We conclude that because the subsidy rationale is inapplicable, the unconstitutional conditions doctrine controls. Congress and, by extension, state legislatures may not condition the conferral of a government benefit on the forfeiture of a constitutional right. 44 Liquormart, Inc., 517 U.S. at 515. Accordingly, we address whether the conditions are unconstitutional burdens on political speech.
3. The provisions burden political speech.
As the Supreme Court instructed in Citizens United, “[l]aws that burden political speech are subject to strict scrutiny, which requires the Government to prove that the restriction furthers a compelling interest and is narrowly tailored to achieve that interest.” 558 U.S. at 340 (internal quotation marks and citation omitted). The Commission argues that the challenged provisions do not burden political speech; however, the express language of the Bingo Act belies that proposition. The provisions at issue prohibit the Charities from using their bingo proceeds to “support or oppose a measure submitted to a vote of the people; or [ ] influence or attempt to influence legislation.” Tex. Occ.Code Ann. § 2001.456(2)-(3). While the provisions limit the Charities' use of bingo funds, they are nevertheless targeted at political speech. Any argument to the contrary is dubious at best. In this respect, the Bingo Act's restrictions are distinguishable from the provisions at issue in Southern Christian Leadership Conference.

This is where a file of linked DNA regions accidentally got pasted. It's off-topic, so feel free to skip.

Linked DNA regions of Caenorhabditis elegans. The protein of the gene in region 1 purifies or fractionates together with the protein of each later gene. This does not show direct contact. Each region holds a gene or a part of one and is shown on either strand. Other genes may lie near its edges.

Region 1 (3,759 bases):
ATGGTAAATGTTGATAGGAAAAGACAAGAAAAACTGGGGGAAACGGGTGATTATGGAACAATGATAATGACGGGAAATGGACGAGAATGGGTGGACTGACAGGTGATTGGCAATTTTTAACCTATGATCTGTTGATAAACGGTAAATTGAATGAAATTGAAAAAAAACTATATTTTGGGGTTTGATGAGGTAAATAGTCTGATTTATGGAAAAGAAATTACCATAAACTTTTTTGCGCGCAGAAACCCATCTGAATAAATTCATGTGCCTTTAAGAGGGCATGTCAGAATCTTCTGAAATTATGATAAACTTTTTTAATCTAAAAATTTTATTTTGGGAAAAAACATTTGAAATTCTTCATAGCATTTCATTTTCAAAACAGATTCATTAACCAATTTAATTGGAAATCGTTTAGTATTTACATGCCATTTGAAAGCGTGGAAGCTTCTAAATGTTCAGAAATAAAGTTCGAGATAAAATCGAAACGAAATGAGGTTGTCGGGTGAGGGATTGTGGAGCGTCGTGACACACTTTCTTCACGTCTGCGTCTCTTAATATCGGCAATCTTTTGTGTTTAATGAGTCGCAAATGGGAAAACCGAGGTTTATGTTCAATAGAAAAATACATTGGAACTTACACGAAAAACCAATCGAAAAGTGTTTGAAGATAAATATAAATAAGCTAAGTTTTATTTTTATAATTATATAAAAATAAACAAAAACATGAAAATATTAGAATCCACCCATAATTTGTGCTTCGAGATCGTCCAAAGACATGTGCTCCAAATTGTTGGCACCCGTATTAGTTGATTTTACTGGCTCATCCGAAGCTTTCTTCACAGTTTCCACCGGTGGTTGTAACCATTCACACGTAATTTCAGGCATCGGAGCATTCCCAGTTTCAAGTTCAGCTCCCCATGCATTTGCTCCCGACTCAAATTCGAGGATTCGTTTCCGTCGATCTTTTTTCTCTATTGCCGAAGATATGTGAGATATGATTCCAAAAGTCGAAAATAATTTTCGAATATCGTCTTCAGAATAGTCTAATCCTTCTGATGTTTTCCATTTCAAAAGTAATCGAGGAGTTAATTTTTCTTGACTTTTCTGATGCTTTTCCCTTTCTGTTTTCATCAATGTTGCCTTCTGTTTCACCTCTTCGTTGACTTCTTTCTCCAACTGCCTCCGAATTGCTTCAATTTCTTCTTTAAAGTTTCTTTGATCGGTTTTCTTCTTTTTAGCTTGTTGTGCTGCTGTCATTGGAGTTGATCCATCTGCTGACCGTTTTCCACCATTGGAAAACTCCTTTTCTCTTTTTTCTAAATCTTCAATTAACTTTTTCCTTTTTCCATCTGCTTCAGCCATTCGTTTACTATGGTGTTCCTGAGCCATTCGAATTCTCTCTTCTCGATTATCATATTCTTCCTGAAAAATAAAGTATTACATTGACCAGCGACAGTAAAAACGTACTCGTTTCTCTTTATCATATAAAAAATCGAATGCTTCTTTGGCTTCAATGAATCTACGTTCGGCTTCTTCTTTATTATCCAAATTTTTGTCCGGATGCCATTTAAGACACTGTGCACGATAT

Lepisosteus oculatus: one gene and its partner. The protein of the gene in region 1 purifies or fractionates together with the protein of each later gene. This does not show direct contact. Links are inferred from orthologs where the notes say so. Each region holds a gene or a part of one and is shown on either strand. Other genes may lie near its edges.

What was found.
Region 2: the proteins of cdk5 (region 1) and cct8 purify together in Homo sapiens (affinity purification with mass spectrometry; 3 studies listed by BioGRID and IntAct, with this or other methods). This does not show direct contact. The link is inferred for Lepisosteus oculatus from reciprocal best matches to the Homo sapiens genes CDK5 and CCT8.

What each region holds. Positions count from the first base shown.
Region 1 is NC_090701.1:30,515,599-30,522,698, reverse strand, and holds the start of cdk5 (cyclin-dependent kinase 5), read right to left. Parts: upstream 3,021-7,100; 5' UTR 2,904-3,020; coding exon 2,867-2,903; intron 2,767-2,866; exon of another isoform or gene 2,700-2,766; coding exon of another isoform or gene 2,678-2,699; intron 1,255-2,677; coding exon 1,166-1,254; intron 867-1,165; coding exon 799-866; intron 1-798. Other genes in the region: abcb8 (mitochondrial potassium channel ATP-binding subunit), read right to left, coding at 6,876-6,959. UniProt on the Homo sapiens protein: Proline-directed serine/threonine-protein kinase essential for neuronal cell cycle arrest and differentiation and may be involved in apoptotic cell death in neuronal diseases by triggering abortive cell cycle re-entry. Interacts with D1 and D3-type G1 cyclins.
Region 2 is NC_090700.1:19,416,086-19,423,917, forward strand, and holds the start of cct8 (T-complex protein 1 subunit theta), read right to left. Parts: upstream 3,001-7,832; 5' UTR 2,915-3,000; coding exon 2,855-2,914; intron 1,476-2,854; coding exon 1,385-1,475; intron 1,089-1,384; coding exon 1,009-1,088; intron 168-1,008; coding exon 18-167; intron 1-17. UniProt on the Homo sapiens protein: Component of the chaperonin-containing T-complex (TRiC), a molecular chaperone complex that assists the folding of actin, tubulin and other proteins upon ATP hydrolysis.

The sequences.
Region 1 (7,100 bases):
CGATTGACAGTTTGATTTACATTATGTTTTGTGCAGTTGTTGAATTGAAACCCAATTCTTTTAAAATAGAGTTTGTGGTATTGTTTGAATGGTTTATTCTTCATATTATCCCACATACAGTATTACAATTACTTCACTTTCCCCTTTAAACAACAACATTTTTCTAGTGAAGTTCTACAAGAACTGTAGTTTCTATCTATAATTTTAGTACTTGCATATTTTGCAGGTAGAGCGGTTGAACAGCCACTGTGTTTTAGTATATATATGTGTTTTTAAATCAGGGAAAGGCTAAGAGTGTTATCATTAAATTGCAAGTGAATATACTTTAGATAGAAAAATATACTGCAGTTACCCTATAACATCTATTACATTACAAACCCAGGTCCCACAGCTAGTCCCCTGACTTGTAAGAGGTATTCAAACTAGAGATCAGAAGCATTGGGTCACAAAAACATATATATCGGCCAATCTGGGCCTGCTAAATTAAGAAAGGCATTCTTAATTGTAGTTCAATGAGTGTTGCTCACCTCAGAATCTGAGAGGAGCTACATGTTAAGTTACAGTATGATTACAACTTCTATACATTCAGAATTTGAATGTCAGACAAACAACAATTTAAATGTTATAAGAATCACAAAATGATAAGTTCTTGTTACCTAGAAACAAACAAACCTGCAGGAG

In Southern Christian Leadership Conference, the Louisiana Supreme Court promulgated a rule prohibiting non-attorney student members of clinics from representing as attorneys any client that the clinic had solicited. 252 F.3d at 785. This court determined that such a rule neither prohibited nor prevented speech of any kind. Id. at 789. Importantly, the provision had no bearing on the speech component of the rule—the actual solicitation of clients. Id. It merely prohibited any non-lawyer students of the clinic from directly representing such clients. Id. The clinics' supervising attorneys could represent the solicited clients and the students could work on the cases in other capacities. Id. at 792. The restriction was on representation—it limited the circumstances under which non-attorneys could act as attorneys. See id. By contrast, the restrictions at issue in this case explicitly and directly limit the Charities' ability to engage in political speech.